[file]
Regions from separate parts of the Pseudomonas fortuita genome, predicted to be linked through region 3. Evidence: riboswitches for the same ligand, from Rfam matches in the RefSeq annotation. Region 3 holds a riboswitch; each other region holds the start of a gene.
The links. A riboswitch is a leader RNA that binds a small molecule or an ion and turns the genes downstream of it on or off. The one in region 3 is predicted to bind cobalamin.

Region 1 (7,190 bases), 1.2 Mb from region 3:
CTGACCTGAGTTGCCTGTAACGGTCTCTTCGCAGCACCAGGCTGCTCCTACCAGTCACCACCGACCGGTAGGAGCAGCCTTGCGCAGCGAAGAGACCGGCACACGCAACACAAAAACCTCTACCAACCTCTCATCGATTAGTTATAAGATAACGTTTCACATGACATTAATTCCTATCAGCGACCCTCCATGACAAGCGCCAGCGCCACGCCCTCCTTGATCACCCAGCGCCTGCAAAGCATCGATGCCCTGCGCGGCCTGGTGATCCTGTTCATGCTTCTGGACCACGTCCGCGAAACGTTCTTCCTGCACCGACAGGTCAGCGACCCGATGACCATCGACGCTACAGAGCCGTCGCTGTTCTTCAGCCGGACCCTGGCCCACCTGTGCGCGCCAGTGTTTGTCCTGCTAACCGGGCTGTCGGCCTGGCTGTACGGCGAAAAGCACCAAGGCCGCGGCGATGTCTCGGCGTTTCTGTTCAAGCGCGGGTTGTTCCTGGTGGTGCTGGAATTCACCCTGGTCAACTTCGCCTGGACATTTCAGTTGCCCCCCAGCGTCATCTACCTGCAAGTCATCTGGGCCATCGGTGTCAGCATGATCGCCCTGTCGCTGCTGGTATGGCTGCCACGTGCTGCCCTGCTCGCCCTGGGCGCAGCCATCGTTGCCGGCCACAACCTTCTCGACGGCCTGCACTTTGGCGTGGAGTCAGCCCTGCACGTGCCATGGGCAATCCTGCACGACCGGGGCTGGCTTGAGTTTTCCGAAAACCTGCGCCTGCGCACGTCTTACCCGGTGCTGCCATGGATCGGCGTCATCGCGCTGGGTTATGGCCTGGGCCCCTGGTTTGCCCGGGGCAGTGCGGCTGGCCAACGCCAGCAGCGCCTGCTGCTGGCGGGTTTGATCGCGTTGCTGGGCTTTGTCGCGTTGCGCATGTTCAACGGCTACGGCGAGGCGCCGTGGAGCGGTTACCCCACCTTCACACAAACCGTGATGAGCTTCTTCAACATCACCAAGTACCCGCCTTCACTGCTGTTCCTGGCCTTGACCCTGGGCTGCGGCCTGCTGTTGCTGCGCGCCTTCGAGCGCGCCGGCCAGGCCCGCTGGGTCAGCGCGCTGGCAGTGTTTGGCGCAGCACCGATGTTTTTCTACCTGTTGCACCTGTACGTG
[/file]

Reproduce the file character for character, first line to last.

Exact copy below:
Regions from separate parts of the Pseudomonas fortuita genome, predicted to be linked through region 3. Evidence: riboswitches for the same ligand, from Rfam matches in the RefSeq annotation. Region 3 holds a riboswitch; each other region holds the start of a gene.
The links. A riboswitch is a leader RNA that binds a small molecule or an ion and turns the genes downstream of it on or off. The one in region 3 is predicted to bind cobalamin.

Region 1 (7,190 bases), 1.2 Mb from region 3:
CTGACCTGAGTTGCCTGTAACGGTCTCTTCGCAGCACCAGGCTGCTCCTACCAGTCACCACCGACCGGTAGGAGCAGCCTTGCGCAGCGAAGAGACCGGCACACGCAACACAAAAACCTCTACCAACCTCTCATCGATTAGTTATAAGATAACGTTTCACATGACATTAATTCCTATCAGCGACCCTCCATGACAAGCGCCAGCGCCACGCCCTCCTTGATCACCCAGCGCCTGCAAAGCATCGATGCCCTGCGCGGCCTGGTGATCCTGTTCATGCTTCTGGACCACGTCCGCGAAACGTTCTTCCTGCACCGACAGGTCAGCGACCCGATGACCATCGACGCTACAGAGCCGTCGCTGTTCTTCAGCCGGACCCTGGCCCACCTGTGCGCGCCAGTGTTTGTCCTGCTAACCGGGCTGTCGGCCTGGCTGTACGGCGAAAAGCACCAAGGCCGCGGCGATGTCTCGGCGTTTCTGTTCAAGCGCGGGTTGTTCCTGGTGGTGCTGGAATTCACCCTGGTCAACTTCGCCTGGACATTTCAGTTGCCCCCCAGCGTCATCTACCTGCAAGTCATCTGGGCCATCGGTGTCAGCATGATCGCCCTGTCGCTGCTGGTATGGCTGCCACGTGCTGCCCTGCTCGCCCTGGGCGCAGCCATCGTTGCCGGCCACAACCTTCTCGACGGCCTGCACTTTGGCGTGGAGTCAGCCCTGCACGTGCCATGGGCAATCCTGCACGACCGGGGCTGGCTTGAGTTTTCCGAAAACCTGCGCCTGCGCACGTCTTACCCGGTGCTGCCATGGATCGGCGTCATCGCGCTGGGTTATGGCCTGGGCCCCTGGTTTGCCCGGGGCAGTGCGGCTGGCCAACGCCAGCAGCGCCTGCTGCTGGCGGGTTTGATCGCGTTGCTGGGCTTTGTCGCGTTGCGCATGTTCAACGGCTACGGCGAGGCGCCGTGGAGCGGTTACCCCACCTTCACACAAACCGTGATGAGCTTCTTCAACATCACCAAGTACCCGCCTTCACTGCTGTTCCTGGCCTTGACCCTGGGCTGCGGCCTGCTGTTGCTGCGCGCCTTCGAGCGCGCCGGCCAGGCCCGCTGGGTCAGCGCGCTGGCAGTGTTTGGCGCAGCACCGATGTTTTTCTACCTGTTGCACCTGTACGTG